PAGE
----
In terms of the manner of groundwater quality classification, the European requirements on groundwater state assessment were transposed to national legislation through the Regulation of the Minister for the Environment of 21 December 2015 on criteria and manner of assessment of groundwater state (Journal of Laws of 2016, item 85).
General information about the network
Research within the framework of chemical state monitoring is conducted in the measuring network of about 1,200 points (including bored wells, piezometers), meeting the criteria of the Water Framework Directive. The network is subject to review and expansion with new points selected out of existing hydrogeological boreholes (with particular inclusion of active drinking water intakes) and newly established measuring points.
A majority of the measuring points involve shallow aquifers mostly located within Quaternary aquifers, which is the most commonly distributed aquifer in the country, while other measuring points involve deeper aquifers in older hydrogeological structures.
Over 70% of measuring points of the monitoring are hydrogeological stations within the groundwater monitoring network, managed by the Polish Geological Institute – National Research Institute within the framework of implementation of the Polish Hydrogeological Survey’s tasks. Owners of the other measuring points are municipal waste companies and municipalities (concerning drinking water intakes), private companies and individuals.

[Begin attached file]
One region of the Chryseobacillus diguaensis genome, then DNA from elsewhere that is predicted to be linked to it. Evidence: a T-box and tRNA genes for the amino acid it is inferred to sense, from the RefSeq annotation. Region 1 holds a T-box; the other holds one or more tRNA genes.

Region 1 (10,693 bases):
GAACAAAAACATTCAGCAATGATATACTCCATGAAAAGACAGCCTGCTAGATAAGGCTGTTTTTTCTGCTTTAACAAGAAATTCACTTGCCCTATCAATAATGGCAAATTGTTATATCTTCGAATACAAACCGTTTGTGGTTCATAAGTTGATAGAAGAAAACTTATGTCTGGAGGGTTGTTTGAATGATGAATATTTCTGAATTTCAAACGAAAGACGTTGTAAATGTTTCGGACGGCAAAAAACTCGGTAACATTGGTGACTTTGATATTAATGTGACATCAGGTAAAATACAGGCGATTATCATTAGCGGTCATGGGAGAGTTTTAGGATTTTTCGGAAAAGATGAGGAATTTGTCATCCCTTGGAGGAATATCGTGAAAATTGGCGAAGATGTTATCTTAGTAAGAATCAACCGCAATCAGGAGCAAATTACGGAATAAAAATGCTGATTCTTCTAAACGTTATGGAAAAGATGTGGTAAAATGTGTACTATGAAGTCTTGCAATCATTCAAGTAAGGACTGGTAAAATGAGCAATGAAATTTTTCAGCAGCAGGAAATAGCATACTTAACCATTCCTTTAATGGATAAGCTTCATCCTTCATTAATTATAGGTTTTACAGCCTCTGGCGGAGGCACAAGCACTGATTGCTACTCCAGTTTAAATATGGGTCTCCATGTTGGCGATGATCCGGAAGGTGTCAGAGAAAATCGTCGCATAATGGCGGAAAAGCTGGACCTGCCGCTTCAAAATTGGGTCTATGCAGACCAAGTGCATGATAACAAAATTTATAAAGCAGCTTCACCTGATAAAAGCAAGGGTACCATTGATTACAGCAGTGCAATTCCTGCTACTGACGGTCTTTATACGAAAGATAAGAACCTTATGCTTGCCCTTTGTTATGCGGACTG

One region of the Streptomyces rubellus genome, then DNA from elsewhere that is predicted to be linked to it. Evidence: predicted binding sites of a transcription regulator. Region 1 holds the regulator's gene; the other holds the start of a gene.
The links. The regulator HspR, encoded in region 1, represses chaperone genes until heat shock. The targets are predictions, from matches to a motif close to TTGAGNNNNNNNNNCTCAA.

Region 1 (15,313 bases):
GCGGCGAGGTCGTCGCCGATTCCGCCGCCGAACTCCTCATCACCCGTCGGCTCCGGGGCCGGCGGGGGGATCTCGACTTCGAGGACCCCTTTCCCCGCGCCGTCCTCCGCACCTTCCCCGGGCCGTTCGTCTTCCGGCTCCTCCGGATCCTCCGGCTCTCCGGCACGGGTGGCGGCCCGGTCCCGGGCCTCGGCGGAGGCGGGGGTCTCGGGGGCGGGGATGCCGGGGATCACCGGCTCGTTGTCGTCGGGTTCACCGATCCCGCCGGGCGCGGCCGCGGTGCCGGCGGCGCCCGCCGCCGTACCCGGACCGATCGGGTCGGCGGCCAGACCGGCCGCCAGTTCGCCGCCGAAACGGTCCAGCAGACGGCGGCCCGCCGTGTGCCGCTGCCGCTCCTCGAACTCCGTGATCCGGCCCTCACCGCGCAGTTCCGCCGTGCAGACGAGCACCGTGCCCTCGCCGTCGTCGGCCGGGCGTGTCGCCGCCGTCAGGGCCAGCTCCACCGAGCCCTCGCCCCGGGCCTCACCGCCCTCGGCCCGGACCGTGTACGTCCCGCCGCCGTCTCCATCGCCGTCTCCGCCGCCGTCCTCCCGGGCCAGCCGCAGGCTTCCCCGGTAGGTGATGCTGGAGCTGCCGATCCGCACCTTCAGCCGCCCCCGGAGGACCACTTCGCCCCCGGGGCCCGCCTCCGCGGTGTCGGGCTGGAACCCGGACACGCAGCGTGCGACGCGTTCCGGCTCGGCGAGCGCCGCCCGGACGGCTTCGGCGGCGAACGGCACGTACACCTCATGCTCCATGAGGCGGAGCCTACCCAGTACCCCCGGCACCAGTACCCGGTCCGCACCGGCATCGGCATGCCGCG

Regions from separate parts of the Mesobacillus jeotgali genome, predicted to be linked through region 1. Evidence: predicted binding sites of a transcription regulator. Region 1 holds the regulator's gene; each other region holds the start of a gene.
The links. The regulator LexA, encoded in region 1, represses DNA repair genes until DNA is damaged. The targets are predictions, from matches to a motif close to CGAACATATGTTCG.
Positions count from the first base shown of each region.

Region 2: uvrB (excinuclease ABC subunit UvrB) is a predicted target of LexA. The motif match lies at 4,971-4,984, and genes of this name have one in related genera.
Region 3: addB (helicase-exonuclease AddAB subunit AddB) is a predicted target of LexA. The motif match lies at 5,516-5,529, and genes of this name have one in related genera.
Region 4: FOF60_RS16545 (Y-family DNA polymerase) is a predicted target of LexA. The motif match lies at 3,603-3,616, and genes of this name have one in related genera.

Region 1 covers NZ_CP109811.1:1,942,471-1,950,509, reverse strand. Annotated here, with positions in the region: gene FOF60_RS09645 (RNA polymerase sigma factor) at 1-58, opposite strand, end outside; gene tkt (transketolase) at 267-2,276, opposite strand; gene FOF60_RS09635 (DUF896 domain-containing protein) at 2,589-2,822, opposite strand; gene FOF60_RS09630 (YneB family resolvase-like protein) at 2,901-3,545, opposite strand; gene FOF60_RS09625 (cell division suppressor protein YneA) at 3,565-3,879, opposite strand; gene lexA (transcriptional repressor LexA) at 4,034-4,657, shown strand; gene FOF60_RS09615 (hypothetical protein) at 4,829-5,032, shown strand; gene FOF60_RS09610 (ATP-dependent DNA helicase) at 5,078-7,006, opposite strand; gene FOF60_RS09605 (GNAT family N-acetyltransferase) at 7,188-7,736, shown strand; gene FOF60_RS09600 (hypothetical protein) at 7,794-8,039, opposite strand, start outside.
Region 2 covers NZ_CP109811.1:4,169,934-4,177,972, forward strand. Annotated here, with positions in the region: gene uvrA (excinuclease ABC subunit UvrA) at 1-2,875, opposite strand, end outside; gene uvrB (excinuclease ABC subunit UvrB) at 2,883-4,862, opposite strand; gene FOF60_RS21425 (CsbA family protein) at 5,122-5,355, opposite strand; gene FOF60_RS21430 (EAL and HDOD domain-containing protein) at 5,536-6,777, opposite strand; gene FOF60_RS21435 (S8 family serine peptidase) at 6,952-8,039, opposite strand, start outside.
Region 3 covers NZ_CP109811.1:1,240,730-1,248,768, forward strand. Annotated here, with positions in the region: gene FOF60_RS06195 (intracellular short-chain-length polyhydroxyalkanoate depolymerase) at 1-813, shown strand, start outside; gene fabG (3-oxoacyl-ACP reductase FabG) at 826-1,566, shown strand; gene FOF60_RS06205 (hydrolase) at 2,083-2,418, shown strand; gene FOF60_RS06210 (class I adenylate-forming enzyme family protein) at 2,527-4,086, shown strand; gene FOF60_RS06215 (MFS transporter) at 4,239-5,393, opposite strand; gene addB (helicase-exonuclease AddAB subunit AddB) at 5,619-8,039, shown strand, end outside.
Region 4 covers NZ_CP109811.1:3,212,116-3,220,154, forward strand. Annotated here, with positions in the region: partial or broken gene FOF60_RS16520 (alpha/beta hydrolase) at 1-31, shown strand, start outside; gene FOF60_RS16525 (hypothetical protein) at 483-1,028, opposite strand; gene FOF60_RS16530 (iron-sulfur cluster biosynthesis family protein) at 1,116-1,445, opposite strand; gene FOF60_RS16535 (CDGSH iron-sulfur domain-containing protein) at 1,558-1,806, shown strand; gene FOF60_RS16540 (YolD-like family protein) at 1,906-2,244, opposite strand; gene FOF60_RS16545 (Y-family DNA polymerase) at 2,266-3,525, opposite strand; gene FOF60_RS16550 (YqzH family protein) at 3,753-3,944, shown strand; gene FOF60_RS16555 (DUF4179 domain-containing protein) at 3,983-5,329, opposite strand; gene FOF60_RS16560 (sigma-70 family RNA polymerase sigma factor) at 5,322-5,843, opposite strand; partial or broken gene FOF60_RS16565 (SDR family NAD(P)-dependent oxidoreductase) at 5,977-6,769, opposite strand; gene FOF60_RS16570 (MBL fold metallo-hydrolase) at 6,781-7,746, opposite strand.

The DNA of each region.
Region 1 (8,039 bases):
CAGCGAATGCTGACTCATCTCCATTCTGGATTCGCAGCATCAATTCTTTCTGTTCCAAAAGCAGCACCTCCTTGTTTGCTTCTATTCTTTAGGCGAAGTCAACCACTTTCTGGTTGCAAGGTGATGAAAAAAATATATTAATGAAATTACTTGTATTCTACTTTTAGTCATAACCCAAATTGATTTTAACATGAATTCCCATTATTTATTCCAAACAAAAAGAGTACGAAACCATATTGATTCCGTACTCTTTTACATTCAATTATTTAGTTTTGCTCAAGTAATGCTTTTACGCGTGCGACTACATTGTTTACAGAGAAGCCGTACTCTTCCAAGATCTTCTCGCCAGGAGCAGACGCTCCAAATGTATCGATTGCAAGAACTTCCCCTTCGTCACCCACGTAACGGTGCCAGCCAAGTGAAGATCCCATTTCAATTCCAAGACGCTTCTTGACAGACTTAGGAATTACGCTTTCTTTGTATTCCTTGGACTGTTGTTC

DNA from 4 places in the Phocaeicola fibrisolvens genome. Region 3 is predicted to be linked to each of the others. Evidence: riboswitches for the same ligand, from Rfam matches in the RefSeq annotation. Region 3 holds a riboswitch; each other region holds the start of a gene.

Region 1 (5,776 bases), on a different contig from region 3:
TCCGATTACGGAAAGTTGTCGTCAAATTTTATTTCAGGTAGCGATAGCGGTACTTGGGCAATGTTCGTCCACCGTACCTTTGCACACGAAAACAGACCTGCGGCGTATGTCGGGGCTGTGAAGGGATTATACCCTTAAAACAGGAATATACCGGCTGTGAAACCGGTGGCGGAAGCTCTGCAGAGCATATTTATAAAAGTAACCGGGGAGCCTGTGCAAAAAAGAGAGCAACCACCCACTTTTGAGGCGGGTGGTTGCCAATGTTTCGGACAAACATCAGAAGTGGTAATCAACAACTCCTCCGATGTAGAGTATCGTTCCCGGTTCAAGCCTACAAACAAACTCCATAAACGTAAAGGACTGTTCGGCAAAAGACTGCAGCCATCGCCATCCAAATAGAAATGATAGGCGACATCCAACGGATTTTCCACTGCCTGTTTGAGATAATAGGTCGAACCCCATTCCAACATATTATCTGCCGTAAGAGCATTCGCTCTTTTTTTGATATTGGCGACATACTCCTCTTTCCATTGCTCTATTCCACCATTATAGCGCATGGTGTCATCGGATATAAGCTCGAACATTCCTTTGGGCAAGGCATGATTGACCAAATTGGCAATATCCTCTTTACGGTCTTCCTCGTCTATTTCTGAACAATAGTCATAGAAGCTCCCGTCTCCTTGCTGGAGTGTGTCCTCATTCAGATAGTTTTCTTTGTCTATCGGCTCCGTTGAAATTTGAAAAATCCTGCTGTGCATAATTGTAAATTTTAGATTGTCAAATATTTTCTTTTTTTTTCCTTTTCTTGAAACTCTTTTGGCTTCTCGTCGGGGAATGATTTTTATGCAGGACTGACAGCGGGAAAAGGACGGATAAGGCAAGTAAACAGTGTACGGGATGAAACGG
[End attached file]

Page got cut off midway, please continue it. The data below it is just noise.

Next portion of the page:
The results of physio-chemical indicators in samples collected from measuring points are a basic source of data used for the purpose of designation of groundwater quality classes and assessment of the chemical state of groundwater bodies.
All source data are verified for the proper execution of chemical analysis, by the means of analysis error calculation with an ionic balance. Only samples with analysis errors of less than 10% are approved for further studies.
Groundwater chemical state assessment
Groundwater chemical state assessment is carried out annually and involves analysis of the results of operational and surveillance monitoring. It performed every three years and conducted parallel to an assessment of chemical state assessment in accordance with data from surveillance monitoring. The aforementioned assessment is the basis for reports on groundwater state prepared for national and international institutions.
Figure 1. Classification within groundwater monitoring network points and chemical state assessment of groundwater bodies based on data from 2019.